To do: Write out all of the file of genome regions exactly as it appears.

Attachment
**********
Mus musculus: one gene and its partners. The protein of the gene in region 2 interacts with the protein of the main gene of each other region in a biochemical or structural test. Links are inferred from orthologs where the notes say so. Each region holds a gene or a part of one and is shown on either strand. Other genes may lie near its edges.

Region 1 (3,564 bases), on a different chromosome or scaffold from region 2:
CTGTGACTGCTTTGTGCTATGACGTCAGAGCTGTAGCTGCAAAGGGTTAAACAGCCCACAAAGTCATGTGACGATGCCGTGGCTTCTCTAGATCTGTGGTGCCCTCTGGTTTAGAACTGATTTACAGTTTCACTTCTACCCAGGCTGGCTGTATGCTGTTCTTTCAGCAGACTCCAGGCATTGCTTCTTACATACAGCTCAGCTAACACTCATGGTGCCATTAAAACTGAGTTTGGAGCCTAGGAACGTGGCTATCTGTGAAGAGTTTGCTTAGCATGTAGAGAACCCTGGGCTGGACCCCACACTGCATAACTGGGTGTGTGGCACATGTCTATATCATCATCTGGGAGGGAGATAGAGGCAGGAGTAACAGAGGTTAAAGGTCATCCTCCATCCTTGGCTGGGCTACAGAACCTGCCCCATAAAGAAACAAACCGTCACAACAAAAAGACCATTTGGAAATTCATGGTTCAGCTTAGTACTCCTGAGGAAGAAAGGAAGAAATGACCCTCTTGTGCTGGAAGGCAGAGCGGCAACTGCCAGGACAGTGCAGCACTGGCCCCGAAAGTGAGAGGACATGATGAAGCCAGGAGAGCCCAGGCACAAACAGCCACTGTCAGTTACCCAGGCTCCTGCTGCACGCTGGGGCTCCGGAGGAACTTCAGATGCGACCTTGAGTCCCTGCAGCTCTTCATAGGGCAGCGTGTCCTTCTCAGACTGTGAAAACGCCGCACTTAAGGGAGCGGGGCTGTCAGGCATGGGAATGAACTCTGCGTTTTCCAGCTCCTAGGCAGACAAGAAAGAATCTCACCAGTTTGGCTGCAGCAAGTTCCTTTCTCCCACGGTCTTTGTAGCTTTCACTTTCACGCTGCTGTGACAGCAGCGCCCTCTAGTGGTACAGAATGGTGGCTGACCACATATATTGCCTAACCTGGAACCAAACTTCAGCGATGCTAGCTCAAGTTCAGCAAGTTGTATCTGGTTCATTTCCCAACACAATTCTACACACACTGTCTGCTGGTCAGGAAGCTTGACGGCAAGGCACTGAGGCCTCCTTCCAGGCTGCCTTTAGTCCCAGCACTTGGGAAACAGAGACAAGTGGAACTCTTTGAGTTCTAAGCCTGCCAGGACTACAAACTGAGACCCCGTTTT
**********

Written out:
Mus musculus: one gene and its partners. The protein of the gene in region 2 interacts with the protein of the main gene of each other region in a biochemical or structural test. Links are inferred from orthologs where the notes say so. Each region holds a gene or a part of one and is shown on either strand. Other genes may lie near its edges.

Region 1 (3,564 bases), on a different chromosome or scaffold from region 2:
CTGTGACTGCTTTGTGCTATGACGTCAGAGCTGTAGCTGCAAAGGGTTAAACAGCCCACAAAGTCATGTGACGATGCCGTGGCTTCTCTAGATCTGTGGTGCCCTCTGGTTTAGAACTGATTTACAGTTTCACTTCTACCCAGGCTGGCTGTATGCTGTTCTTTCAGCAGACTCCAGGCATTGCTTCTTACATACAGCTCAGCTAACACTCATGGTGCCATTAAAACTGAGTTTGGAGCCTAGGAACGTGGCTATCTGTGAAGAGTTTGCTTAGCATGTAGAGAACCCTGGGCTGGACCCCACACTGCATAACTGGGTGTGTGGCACATGTCTATATCATCATCTGGGAGGGAGATAGAGGCAGGAGTAACAGAGGTTAAAGGTCATCCTCCATCCTTGGCTGGGCTACAGAACCTGCCCCATAAAGAAACAAACCGTCACAACAAAAAGACCATTTGGAAATTCATGGTTCAGCTTAGTACTCCTGAGGAAGAAAGGAAGAAATGACCCTCTTGTGCTGGAAGGCAGAGCGGCAACTGCCAGGACAGTGCAGCACTGGCCCCGAAAGTGAGAGGACATGATGAAGCCAGGAGAGCCCAGGCACAAACAGCCACTGTCAGTTACCCAGGCTCCTGCTGCACGCTGGGGCTCCGGAGGAACTTCAGATGCGACCTTGAGTCCCTGCAGCTCTTCATAGGGCAGCGTGTCCTTCTCAGACTGTGAAAACGCCGCACTTAAGGGAGCGGGGCTGTCAGGCATGGGAATGAACTCTGCGTTTTCCAGCTCCTAGGCAGACAAGAAAGAATCTCACCAGTTTGGCTGCAGCAAGTTCCTTTCTCCCACGGTCTTTGTAGCTTTCACTTTCACGCTGCTGTGACAGCAGCGCCCTCTAGTGGTACAGAATGGTGGCTGACCACATATATTGCCTAACCTGGAACCAAACTTCAGCGATGCTAGCTCAAGTTCAGCAAGTTGTATCTGGTTCATTTCCCAACACAATTCTACACACACTGTCTGCTGGTCAGGAAGCTTGACGGCAAGGCACTGAGGCCTCCTTCCAGGCTGCCTTTAGTCCCAGCACTTGGGAAACAGAGACAAGTGGAACTCTTTGAGTTCTAAGCCTGCCAGGACTACAAACTGAGACCCCGTTTT